43. Scheduling Algorithm Evaluation • Deterministic modeling • Queuing models • Simulation • Implementation

  44. Algorithm Evaluation Analytic evaluation: - Deterministic modeling : takes a particular predetermined workload and compares the performance of each algorithm for that workload. Simple and easy to do; but requires exact numbers for input which is hard to get for any given system. Not realistic. Queuing models(stochastic model ) : - Knowing the job arrival rates and service rates we can compute CPU utilization, average queue length, average waiting time, etc. - This is a separate area called queuing-network analysis.

  45. Experimental method: • - Simulation : • - Involves programming a model of the system • - Results are of limited accuracy • Implementation: • - Implement the algorithm and study the • performance • - It is the best way to study and compare the • performance of different algorithms • - It is expensive and time consuming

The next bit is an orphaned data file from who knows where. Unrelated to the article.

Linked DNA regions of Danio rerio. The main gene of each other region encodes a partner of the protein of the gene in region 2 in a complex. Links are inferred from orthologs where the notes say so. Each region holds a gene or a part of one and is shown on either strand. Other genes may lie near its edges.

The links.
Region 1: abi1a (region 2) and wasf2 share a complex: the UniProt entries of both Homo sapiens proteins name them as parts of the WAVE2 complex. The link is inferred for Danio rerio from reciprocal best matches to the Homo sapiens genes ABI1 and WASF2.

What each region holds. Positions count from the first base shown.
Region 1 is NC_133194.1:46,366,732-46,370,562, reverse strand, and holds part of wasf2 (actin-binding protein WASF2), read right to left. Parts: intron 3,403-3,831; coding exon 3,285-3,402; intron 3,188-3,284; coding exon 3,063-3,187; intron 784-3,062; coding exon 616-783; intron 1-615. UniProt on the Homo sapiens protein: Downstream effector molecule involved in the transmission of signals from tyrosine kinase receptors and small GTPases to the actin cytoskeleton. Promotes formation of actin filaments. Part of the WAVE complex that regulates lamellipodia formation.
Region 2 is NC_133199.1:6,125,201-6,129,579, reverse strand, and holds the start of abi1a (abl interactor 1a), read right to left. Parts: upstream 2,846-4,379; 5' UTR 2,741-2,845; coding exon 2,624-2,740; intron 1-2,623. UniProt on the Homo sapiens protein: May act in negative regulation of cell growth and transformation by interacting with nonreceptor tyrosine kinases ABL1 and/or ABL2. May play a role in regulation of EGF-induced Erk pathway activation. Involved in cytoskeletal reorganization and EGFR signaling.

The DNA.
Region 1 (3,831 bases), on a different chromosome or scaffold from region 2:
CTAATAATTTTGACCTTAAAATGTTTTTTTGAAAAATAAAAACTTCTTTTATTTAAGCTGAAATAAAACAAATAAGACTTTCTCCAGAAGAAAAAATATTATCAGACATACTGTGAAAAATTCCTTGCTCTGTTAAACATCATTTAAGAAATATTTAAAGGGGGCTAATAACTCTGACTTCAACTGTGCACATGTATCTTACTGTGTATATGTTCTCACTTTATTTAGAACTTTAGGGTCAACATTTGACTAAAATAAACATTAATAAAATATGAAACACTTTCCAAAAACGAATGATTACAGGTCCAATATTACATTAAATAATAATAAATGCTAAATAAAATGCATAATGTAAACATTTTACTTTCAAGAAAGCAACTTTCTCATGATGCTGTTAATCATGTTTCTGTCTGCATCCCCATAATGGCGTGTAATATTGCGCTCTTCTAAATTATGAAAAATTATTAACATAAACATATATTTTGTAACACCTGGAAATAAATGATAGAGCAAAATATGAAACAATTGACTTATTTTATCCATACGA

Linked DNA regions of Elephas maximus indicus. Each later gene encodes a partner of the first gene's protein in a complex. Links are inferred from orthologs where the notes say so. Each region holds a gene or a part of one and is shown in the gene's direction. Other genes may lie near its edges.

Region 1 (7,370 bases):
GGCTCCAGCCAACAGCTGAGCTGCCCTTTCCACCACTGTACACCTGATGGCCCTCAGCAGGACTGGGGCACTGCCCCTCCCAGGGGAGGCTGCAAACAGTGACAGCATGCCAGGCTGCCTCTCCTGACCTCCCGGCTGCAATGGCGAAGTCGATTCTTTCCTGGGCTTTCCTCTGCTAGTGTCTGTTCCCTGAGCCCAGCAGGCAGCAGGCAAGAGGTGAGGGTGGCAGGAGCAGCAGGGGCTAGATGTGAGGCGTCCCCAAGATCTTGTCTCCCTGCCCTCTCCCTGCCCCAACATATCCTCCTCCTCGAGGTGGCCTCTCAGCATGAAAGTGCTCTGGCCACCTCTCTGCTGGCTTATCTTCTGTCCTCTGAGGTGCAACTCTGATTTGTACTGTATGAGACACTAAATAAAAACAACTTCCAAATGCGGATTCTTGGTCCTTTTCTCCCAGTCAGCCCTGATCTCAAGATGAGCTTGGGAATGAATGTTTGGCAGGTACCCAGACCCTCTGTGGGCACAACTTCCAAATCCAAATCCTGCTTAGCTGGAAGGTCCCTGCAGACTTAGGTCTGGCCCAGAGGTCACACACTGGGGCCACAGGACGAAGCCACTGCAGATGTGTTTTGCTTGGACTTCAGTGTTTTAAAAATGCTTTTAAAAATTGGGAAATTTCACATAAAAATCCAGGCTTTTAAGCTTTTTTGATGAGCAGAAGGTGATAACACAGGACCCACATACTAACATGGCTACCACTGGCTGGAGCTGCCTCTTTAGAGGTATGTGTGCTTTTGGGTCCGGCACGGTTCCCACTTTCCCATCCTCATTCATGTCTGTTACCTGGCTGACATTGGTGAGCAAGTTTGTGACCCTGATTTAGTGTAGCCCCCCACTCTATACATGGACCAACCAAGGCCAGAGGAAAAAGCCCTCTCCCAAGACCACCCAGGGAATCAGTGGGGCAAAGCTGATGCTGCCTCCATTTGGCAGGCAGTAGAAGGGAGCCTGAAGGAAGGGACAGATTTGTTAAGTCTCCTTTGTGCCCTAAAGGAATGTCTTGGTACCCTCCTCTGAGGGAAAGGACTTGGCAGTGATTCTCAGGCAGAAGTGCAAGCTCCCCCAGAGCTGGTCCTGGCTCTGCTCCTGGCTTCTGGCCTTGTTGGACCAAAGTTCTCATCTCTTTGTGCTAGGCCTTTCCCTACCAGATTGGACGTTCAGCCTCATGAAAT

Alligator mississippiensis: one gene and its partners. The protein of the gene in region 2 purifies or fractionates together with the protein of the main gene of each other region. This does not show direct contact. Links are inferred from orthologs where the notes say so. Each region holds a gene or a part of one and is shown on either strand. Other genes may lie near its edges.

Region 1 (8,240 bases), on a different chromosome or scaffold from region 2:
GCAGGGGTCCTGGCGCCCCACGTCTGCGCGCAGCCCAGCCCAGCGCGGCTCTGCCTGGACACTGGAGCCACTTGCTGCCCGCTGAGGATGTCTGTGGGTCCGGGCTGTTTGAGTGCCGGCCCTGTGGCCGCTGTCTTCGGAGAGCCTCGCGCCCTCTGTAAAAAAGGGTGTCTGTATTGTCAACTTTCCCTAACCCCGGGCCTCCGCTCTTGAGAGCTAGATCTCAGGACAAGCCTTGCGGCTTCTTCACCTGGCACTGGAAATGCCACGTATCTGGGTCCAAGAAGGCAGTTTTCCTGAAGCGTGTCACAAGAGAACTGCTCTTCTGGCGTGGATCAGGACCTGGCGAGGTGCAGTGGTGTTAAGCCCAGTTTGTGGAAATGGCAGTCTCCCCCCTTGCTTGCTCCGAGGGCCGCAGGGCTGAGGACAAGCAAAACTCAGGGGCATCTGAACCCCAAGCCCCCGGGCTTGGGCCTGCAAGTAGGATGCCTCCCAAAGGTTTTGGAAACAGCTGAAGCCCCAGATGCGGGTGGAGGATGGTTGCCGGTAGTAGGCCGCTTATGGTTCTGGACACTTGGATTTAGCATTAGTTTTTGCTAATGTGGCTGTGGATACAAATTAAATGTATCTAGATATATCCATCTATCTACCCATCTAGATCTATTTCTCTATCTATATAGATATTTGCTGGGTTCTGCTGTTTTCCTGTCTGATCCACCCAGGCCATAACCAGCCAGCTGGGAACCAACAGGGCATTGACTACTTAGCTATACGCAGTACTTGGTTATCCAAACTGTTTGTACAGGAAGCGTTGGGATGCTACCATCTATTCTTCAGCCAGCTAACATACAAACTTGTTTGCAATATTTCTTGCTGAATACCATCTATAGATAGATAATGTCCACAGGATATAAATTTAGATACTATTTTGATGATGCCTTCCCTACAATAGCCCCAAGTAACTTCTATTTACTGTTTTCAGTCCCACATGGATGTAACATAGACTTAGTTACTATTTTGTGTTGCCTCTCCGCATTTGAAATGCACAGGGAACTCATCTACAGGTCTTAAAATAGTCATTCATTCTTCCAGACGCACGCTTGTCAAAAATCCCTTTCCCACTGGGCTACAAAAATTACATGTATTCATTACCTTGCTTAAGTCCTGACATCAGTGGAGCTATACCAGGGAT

46. Evaluation of CPU Schedulers by Simulation

  47. Evaluation by implementation • Best way to tune parameters of OS is to implement and let it be in use and collect statistics • Change parameters if needed • Difficulties: • Changing environment – Jobs may not be of same type and number always • Clever users can change style of code • Non-interactive programs can be changed as interactive (dummy inputs) so that his job gets high priority • Big jobs may be broken down to several small ones • Flexible OS will allow system managers change settings and priorities • If pay checks are needed urgently, this job’s priority can be changed temporarily and set back to low after the job is done • Such systems are rarely available